One state however has decided to get smart about food allergies and has passed a law aimed at keeping those people with food allergies safe when they eat out. Massachusetts recently passed MGL c. 140, which requires all restaurants to have a person on staff that has been certified as a food protection manager. This regulation is aimed at educating food preparation staff of the dangers of food allergies and how to make sure that food being prepared for a person with food allergies is safe for them to eat. The law also states that the training needs to be completed by February 1, 2011. Those who do end up taking the training will be certified for five years. After the five year time period the food protection manager will have to take the course over again so that they can become re-certified.

But this raises the question of how people in the food service industry are supposed to go about getting certified as food protection managers? The state of Massachusetts has approved only three vendors to provide the food allergen awareness training. These vendors either provide the required training via a video and certification process or through a classroom training course and certification process. The courses are designed to provide food service workers with information about various food allergies and celiac disease related food intolerance. It also includes information on celiac disease, crucial food allergens, and the types of allergic reactions people can experience due to food. Lastly, the course informs food service workers on how to educate patrons about food allergies and what they should do if someone does end up having an allergic reaction while in their establishment. Overall the food allergen certification process is designed to make it much safer for those with food allergies to eat in restaurants in Massachusetts.

Out of the three vendors providing the food allergen certification training I have found that CompuWorks provides the easiest and best option for completing the training. Their training consists of a video that can be easily watched from any computer and at the successful completion of the course they provide you with the ability of instantly printing your certificate. Some of the other vendors do not provide this convenience and make you wait up to 10 days to receive your completion certificate. When it comes to proving compliance it is much better to choose the option that offers instant proof as opposed to having to wait and rely on the mail for delivery.

Food Allergy Tips: Traveling With a Corn Allergy

Traveling with a corn allergy, or any food allergy, can be daunting. You cannot bring any kind of creamy foods or liquids. So, what’s a person with a food allergy to do, especially if it’s severe enough that you just can’t take a chance? If you have a severe allergy, you will want to wear a medic alert bracelet and consult your doctor before travel to take the proper precautions.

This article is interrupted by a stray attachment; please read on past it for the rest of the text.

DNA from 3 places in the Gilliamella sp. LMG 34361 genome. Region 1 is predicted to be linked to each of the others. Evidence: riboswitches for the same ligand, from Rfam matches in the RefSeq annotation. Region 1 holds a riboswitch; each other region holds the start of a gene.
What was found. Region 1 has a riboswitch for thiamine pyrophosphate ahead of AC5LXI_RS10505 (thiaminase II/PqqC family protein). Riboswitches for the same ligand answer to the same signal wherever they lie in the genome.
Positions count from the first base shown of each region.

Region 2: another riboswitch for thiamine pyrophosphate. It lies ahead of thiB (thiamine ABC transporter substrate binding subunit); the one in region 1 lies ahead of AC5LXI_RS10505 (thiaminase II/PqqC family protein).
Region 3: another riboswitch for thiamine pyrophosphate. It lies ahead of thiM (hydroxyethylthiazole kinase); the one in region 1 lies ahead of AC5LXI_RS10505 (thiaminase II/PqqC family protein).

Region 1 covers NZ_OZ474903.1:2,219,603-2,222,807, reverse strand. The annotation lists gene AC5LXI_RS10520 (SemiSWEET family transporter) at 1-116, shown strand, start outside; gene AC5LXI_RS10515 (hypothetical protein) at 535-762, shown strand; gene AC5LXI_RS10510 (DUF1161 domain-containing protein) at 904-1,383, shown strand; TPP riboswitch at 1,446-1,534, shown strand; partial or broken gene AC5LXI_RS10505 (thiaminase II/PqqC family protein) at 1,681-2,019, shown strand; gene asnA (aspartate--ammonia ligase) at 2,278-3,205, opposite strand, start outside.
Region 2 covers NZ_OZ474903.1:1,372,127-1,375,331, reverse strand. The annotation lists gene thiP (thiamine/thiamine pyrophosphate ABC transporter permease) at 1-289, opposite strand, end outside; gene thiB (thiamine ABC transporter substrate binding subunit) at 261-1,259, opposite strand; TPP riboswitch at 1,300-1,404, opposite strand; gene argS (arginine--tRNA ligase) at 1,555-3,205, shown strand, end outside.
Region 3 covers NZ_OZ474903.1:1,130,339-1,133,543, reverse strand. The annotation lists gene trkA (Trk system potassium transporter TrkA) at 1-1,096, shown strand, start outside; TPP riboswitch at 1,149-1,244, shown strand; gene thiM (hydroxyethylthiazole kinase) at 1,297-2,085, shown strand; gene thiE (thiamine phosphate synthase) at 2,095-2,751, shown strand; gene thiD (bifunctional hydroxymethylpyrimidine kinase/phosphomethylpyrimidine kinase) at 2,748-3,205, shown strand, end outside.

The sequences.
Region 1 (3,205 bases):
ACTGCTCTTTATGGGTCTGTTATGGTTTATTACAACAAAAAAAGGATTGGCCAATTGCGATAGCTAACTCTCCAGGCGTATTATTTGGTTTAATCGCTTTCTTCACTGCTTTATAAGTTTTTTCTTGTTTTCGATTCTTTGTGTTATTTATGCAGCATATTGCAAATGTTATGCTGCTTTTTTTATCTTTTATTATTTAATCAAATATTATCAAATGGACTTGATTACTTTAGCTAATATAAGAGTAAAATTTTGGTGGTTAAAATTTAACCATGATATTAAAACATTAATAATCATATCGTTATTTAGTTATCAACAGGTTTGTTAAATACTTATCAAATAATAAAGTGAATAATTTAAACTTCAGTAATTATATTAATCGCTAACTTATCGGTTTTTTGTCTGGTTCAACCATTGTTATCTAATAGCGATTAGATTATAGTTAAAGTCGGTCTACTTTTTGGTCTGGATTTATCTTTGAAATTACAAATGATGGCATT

Although my allergy is not life threatening, as some food allergies can be, I personally try not to eat anything in the airports due to the extreme discomfort of the combination of flying and swelling up at the same time. Also, who wants to feel tired and rotten while traveling? So, I do my best to pack foods that can pass through security and I make them aware that I have all those foods and let them check everything as carefully as they like. They usually just have me send it through the machine like everything else.

What can’t go into your food bag is the following: anything creamy like dips or peanut butter, salsa, jelly, spreadable cheese, gravy, syrup, oil, vinegar, sauces, salad dressing, or soups. This leaves out peanut butter and jelly sandwiches for sure! You can’t even buy a salad at the airport and bring your own dressing. Also, you won’t have any way to keep things cold for an extended period besides just a little cooler bag or insulated lunch bag perhaps.

To plan well for your trip, consider how much you will need to eat before you arrive at your destination. If you are taking an international flight, plan well. Food bars with vitamins and protein are a great option. Crackers with whole chunks of hard cheese, that you plan to consume early on, are another option. Cookies and muffins usually come through as cakes are allowed, but may be inspected more carefully. I have taken peel open cans of tuna, but no mayonnaise as it is creamy. Nuts and other snacks are fine, but my advice is to go low salt. Just remember to try to steer clear of any creamy or saucy foods and pack extra food just in case you are not allowed to bring something on the plane.